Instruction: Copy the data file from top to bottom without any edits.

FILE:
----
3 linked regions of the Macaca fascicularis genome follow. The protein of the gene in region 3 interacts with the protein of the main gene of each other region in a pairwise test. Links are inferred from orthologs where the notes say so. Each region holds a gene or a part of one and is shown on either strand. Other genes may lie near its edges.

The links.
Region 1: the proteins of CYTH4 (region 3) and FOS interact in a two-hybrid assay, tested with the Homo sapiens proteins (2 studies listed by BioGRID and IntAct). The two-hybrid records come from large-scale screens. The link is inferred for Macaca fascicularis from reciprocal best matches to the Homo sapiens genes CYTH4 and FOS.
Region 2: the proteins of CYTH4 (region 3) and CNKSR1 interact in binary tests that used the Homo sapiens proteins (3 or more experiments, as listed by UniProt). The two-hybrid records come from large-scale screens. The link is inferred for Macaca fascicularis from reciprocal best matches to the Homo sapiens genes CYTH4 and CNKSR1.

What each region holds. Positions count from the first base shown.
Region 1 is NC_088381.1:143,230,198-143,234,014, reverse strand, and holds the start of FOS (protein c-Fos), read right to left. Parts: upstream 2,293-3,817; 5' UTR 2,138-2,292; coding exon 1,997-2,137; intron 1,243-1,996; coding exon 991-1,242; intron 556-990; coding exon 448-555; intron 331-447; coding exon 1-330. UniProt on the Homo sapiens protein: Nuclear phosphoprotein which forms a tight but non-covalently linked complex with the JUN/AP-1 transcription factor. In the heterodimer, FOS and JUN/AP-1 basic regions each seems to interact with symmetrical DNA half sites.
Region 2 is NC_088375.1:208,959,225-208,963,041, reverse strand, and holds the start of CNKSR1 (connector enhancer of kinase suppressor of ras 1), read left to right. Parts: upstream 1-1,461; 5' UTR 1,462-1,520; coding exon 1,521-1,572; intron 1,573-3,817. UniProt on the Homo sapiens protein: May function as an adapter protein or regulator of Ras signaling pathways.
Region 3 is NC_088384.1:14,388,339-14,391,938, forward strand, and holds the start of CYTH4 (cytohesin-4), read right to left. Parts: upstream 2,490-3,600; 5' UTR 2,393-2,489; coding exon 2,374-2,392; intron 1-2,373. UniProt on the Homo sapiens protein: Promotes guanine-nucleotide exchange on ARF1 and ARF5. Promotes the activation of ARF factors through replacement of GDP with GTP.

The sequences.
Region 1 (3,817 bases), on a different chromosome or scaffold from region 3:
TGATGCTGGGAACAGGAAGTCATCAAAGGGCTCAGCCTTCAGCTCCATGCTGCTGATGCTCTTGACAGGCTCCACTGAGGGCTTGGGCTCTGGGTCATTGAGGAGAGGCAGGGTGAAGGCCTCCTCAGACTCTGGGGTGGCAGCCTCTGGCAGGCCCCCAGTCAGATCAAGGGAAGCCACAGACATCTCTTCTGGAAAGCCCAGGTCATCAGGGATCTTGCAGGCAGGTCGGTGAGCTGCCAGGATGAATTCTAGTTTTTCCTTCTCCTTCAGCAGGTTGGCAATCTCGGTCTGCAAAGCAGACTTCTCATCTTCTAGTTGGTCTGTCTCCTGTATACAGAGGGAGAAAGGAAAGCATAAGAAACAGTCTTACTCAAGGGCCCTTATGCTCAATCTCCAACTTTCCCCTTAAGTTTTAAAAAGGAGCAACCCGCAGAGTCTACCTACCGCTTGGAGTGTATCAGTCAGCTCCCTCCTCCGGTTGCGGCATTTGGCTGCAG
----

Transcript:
3 linked regions of the Macaca fascicularis genome follow. The protein of the gene in region 3 interacts with the protein of the main gene of each other region in a pairwise test. Links are inferred from orthologs where the notes say so. Each region holds a gene or a part of one and is shown on either strand. Other genes may lie near its edges.

The links.
Region 1: the proteins of CYTH4 (region 3) and FOS interact in a two-hybrid assay, tested with the Homo sapiens proteins (2 studies listed by BioGRID and IntAct). The two-hybrid records come from large-scale screens. The link is inferred for Macaca fascicularis from reciprocal best matches to the Homo sapiens genes CYTH4 and FOS.
Region 2: the proteins of CYTH4 (region 3) and CNKSR1 interact in binary tests that used the Homo sapiens proteins (3 or more experiments, as listed by UniProt). The two-hybrid records come from large-scale screens. The link is inferred for Macaca fascicularis from reciprocal best matches to the Homo sapiens genes CYTH4 and CNKSR1.

What each region holds. Positions count from the first base shown.
Region 1 is NC_088381.1:143,230,198-143,234,014, reverse strand, and holds the start of FOS (protein c-Fos), read right to left. Parts: upstream 2,293-3,817; 5' UTR 2,138-2,292; coding exon 1,997-2,137; intron 1,243-1,996; coding exon 991-1,242; intron 556-990; coding exon 448-555; intron 331-447; coding exon 1-330. UniProt on the Homo sapiens protein: Nuclear phosphoprotein which forms a tight but non-covalently linked complex with the JUN/AP-1 transcription factor. In the heterodimer, FOS and JUN/AP-1 basic regions each seems to interact with symmetrical DNA half sites.
Region 2 is NC_088375.1:208,959,225-208,963,041, reverse strand, and holds the start of CNKSR1 (connector enhancer of kinase suppressor of ras 1), read left to right. Parts: upstream 1-1,461; 5' UTR 1,462-1,520; coding exon 1,521-1,572; intron 1,573-3,817. UniProt on the Homo sapiens protein: May function as an adapter protein or regulator of Ras signaling pathways.
Region 3 is NC_088384.1:14,388,339-14,391,938, forward strand, and holds the start of CYTH4 (cytohesin-4), read right to left. Parts: upstream 2,490-3,600; 5' UTR 2,393-2,489; coding exon 2,374-2,392; intron 1-2,373. UniProt on the Homo sapiens protein: Promotes guanine-nucleotide exchange on ARF1 and ARF5. Promotes the activation of ARF factors through replacement of GDP with GTP.

The sequences.
Region 1 (3,817 bases), on a different chromosome or scaffold from region 3:
TGATGCTGGGAACAGGAAGTCATCAAAGGGCTCAGCCTTCAGCTCCATGCTGCTGATGCTCTTGACAGGCTCCACTGAGGGCTTGGGCTCTGGGTCATTGAGGAGAGGCAGGGTGAAGGCCTCCTCAGACTCTGGGGTGGCAGCCTCTGGCAGGCCCCCAGTCAGATCAAGGGAAGCCACAGACATCTCTTCTGGAAAGCCCAGGTCATCAGGGATCTTGCAGGCAGGTCGGTGAGCTGCCAGGATGAATTCTAGTTTTTCCTTCTCCTTCAGCAGGTTGGCAATCTCGGTCTGCAAAGCAGACTTCTCATCTTCTAGTTGGTCTGTCTCCTGTATACAGAGGGAGAAAGGAAAGCATAAGAAACAGTCTTACTCAAGGGCCCTTATGCTCAATCTCCAACTTTCCCCTTAAGTTTTAAAAAGGAGCAACCCGCAGAGTCTACCTACCGCTTGGAGTGTATCAGTCAGCTCCCTCCTCCGGTTGCGGCATTTGGCTGCAG